Less Than Half of Americans Trust Tech Companies to Prevent Election Interference

September 6, 2018, 12:59 PM UTC

Facebook and Twitter are struggling to convince Americans of their ability to stop foreign interference.

Less than 24 hours after executives from the two tech giants appeared on Capitol Hill to testify before the Senate Select Committee on Intelligence, Axios, in partnership with SurveyMonkey, published a new survey on American attitudes toward such companies.

According to their findings, only four in 10 Americans trust tech companies to prevent the misuse of their sites by foreign entities in the 2018 midterm elections. That number represents a significant drop in trust since a similar survey was conducted in February, during which time trust was at 48%.

While the lack of confidence in the likes of Facebook and Twitter exists on both sides of the aisle, Democrats, rather than Republicans, have seen the largest drop in trust. From a peak at 54% in February, trust among Democrats dropped to 42%. Republican trust is lower overall, but saw less of a drop, from 46% to 40%.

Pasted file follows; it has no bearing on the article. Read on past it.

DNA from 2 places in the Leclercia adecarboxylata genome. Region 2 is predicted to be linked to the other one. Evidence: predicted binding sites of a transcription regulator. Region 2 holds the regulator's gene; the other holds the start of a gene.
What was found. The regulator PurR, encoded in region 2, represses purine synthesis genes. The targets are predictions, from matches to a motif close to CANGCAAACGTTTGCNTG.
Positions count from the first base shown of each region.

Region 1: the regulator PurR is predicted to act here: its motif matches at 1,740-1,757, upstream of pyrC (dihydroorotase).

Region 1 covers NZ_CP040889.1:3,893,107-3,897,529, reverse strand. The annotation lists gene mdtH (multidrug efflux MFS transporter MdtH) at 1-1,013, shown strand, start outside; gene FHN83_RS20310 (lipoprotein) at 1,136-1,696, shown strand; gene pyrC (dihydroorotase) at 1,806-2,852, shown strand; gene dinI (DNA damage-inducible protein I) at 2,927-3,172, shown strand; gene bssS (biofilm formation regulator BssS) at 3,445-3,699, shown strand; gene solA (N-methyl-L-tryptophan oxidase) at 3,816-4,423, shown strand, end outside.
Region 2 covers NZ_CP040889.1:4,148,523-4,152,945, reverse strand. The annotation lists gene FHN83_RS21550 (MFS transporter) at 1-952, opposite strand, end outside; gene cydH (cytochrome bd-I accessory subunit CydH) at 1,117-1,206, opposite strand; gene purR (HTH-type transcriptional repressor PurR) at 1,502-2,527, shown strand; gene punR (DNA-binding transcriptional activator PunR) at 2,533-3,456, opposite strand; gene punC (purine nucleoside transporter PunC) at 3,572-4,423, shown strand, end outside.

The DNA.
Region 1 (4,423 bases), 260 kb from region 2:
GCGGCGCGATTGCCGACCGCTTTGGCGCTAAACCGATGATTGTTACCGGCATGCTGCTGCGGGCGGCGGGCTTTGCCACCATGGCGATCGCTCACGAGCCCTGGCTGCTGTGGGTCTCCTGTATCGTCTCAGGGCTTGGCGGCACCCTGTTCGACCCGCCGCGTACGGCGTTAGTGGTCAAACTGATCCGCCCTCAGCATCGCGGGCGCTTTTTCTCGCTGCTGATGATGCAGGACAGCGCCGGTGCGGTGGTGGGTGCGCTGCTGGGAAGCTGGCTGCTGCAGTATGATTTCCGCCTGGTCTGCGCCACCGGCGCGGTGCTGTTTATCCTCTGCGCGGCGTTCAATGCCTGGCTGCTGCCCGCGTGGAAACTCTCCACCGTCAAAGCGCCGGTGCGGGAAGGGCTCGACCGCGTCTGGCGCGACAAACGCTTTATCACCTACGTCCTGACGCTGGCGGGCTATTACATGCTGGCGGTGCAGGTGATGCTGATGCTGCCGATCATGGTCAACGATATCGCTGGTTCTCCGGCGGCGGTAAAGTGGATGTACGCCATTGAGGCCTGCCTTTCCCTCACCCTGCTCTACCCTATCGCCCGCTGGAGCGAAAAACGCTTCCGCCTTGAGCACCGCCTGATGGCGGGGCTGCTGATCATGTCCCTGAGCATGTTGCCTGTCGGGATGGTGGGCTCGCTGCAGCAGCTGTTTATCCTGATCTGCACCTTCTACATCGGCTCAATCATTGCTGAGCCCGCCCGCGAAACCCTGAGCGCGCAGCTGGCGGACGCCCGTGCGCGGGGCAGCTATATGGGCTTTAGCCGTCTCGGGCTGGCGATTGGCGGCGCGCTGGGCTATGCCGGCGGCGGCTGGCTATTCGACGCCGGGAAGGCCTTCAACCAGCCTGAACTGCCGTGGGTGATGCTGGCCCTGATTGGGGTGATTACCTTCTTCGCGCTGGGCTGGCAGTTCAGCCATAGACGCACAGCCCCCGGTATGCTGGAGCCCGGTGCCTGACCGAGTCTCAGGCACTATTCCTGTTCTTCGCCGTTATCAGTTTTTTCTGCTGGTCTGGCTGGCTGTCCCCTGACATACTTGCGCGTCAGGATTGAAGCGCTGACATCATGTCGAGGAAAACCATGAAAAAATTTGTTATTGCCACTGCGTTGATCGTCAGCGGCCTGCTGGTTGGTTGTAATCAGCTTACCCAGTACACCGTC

Meanwhile, Facebook COO Sheryl Sandberg, who is also a director at SurveyMonkey, and Twitter CEO Jack Dorsey sought to assure lawmakers and the public this week that both companies are actively and aggressively working to prevent any future interference.

“We were too slow to spot this and too slow to act. That’s on us,” Sandberg said in Wednesday’s hearing. “This interference was completely unacceptable. It violated the values of our company and of the country we love.”

Both executives pledged to continue to actively detect and combat fake accounts and foreign interference.

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